‘Walwal’ review: Old and haggard

Oggs Cruz
'Jose Javier Reyes seems to be the perfect person to offer the delayed retort to all the millennial gripes that have bombarded Philippine cinema. Sadly, Walwal isn’t that film.'

WALWAL. The idea of Jose Javier Reyes making a film about millennials isn’t really as inappropriate as it sounds. Screenshots from YouTube/Regal Entertainment

The idea of Jose Javier Reyes making a film about millennials isn’t really as inappropriate as it sounds.

A handful of millenials

Marie Jamora’s Ang Nawawala (2012), Gino Santos’ The Animals (2012) and #Y (2014) and Samantha Lee’s Baka Bukas (2016), works who have been recklessly labeled as millennial films, depict the generation with various degrees of accuracy.

Jamora and Lee romanticize its bonds and notions of alienation. On the other hand, Santos teeters towards caution of its propensity for excesses. In all these films, the perspective is always anchored on the youth, all yearning for some form of validation, or understanding, or acknowledgment from the world.

However, the attitudes of the generation are attributable to the successes of its predecessors.

Most of the films tagged as millennial depict its adults as either stereotypically stern or inflexible or humorously youthful, patronizingly allied to the youth’s aspirations. What is sorely missing in the films is a thoughtful appreciation of the social and economic forces that ushered the subject of disconnect that pervades the film.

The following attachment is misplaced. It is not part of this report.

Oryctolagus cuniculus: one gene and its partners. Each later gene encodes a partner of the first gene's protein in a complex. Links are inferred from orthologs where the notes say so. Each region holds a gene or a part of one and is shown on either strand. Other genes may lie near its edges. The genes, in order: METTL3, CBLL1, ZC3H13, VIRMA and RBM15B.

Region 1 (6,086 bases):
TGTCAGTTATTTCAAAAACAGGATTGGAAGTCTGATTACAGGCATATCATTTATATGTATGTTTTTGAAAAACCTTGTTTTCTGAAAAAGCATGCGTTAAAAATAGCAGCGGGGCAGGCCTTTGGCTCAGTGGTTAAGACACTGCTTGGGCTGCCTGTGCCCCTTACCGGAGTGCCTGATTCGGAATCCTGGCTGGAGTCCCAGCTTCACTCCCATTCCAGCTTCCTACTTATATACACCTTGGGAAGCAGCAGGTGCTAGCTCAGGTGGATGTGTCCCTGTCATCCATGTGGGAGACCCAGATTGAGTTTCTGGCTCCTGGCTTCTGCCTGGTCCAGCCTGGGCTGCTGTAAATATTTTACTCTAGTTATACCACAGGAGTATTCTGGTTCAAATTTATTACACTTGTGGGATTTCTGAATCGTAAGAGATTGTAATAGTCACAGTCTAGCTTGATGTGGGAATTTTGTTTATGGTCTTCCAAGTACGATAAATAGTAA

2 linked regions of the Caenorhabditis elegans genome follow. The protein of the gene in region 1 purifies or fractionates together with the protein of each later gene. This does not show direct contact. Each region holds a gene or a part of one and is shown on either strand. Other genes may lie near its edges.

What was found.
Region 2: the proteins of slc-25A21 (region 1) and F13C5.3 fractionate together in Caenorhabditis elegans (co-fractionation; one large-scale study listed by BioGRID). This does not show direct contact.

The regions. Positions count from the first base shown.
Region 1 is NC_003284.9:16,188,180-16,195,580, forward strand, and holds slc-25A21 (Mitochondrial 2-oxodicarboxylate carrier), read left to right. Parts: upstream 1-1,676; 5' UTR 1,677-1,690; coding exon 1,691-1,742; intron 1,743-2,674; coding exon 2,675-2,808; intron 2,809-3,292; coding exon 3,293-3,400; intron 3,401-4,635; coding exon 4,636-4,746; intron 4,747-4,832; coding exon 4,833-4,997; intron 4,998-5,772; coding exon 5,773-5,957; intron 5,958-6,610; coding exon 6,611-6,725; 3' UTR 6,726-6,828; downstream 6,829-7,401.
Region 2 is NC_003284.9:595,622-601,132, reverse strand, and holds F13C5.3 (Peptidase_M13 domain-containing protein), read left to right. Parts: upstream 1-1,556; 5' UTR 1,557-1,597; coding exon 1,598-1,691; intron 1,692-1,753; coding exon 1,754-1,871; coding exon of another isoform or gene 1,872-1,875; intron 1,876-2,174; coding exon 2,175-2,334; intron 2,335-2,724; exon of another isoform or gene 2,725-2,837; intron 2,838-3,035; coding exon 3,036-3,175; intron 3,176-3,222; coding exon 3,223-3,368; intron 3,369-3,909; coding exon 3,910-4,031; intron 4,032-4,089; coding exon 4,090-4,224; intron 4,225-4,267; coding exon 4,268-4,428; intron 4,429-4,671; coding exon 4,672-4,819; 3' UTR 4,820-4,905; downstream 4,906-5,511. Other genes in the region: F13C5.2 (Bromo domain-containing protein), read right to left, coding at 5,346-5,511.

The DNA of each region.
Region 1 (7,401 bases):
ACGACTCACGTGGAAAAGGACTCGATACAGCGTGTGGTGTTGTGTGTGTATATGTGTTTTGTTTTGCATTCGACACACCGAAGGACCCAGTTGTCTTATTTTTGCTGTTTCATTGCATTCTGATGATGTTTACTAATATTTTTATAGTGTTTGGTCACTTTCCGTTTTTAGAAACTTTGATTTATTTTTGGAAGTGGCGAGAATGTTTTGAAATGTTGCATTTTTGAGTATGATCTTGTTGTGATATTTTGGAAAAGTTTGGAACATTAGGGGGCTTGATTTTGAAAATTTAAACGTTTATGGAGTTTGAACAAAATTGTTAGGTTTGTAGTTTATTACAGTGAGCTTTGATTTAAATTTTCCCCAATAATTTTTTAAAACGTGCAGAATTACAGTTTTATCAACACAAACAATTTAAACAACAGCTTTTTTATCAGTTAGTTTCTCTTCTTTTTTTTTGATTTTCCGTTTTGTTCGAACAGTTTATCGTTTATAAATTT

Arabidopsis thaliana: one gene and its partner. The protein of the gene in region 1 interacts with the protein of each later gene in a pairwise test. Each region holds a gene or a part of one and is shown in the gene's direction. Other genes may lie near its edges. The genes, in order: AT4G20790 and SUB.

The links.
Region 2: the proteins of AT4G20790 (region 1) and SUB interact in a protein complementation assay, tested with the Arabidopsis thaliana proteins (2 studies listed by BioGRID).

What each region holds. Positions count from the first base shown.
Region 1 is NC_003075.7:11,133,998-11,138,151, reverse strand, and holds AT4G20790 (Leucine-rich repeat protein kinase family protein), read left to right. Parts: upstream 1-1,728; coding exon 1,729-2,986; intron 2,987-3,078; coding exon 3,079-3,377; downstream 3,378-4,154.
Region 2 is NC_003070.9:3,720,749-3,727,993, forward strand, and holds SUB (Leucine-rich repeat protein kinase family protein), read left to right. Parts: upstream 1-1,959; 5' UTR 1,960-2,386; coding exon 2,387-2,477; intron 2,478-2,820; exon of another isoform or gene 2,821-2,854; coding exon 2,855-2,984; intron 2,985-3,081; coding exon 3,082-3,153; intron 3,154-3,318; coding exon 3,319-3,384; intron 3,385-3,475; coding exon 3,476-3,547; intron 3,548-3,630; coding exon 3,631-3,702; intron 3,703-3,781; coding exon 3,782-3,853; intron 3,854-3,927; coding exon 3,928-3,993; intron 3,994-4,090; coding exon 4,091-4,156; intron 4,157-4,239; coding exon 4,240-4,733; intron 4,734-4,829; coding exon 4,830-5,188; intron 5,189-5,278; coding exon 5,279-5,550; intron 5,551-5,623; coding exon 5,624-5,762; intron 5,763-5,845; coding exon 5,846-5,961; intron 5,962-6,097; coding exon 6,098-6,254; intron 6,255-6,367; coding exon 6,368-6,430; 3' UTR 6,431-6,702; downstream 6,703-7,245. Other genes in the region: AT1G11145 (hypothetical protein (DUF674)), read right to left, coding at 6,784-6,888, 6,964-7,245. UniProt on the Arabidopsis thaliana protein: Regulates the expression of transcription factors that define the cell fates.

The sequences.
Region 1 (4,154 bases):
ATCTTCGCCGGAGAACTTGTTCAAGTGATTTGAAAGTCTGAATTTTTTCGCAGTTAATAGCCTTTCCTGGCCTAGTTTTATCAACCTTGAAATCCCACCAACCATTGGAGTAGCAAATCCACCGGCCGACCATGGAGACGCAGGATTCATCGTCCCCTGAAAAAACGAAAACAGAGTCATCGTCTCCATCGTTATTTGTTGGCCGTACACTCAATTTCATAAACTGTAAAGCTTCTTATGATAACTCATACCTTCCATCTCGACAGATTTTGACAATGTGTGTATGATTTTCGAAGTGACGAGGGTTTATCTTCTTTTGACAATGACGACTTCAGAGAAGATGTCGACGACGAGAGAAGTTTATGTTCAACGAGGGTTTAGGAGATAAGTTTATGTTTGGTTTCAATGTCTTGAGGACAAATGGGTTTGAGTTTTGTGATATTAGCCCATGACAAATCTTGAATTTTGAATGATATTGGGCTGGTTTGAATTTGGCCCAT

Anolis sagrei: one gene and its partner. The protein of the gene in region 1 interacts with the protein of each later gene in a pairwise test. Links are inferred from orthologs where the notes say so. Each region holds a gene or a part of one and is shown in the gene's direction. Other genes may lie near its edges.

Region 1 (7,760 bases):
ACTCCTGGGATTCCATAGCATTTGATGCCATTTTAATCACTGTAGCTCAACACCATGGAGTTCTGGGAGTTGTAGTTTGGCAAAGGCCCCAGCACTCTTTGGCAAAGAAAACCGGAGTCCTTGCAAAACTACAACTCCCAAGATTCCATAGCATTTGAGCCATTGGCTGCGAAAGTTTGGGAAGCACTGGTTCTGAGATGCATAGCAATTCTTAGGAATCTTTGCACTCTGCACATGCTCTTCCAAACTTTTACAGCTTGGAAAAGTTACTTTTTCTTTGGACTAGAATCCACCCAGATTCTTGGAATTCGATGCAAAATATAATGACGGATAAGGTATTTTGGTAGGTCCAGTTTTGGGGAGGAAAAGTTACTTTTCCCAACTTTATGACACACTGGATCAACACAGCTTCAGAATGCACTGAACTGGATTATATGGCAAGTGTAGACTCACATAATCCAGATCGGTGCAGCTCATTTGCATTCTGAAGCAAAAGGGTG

Reyes, who has both written and directed romances, teen flicks and dramas, that are superbly curious and conscious of middle class-specific divides, guilt and yearnings, seems to be the perfect person to fill the gap, to offer the delayed retort to all the millennial gripes that have bombarded Philippine cinema.

Sadly, Walwal isn’t that film.

Screenshots from YouTube/Regal Entertainment

Mothballs and overuse

In fact, Walwal is nothing more than an ill-advised attempt to careen to trends. It treats its subject matter not as a phenomenon worthy of admiration or discourse but as a market to exploit, to plaster unimaginative narrative threads in the hopes that pantone hues, neon lights, social media and other outward expressions of youthful vibe will be enough to cover the stench of mothballs and overuse.

The film tells the story of a group of college friends facing some sort of trouble all at the same time.

Dondi (Elmo Magalona) is desperately trying to win back his girlfriend who has recently fallen in love with someone else. Marco (Kiko Estrada) is coming to terms with the fact that he has gotten a girl he casually had sex with pregnant. Bobby (Donny Pangilinan) is struggling trying to convince his father to let him take up filmmaking instead of continuing his father’s French Fries business. Intoy (Jerome Ponce), whose mother (Angeli Bayani) is a faded movie star, wants to know the identity of his father.

Written by Mark Gerald Foliente, the film lacks any desire to get beneath the surface of inane angst and ambitions.

The individual plots are all predictable. They are designed only to be easily digested, to be vehicles to further reduce the popularity of millennial tales into formula. It also doesn’t help that save for Ponce, who is granted the storyline with the most leeway for emotional intensity, all of the performances are bland and wooden.

Bumbling characters

The only thing young in Walwal are its bumbling characters.

Everything else is old and haggard. – Rappler.com

 

Francis Joseph Cruz litigates for a living and writes about cinema for fun. The first Filipino movie he saw in the theaters was Carlo J. Caparas’ Tirad Pass.

Since then, he’s been on a mission to find better memories with Philippine cinema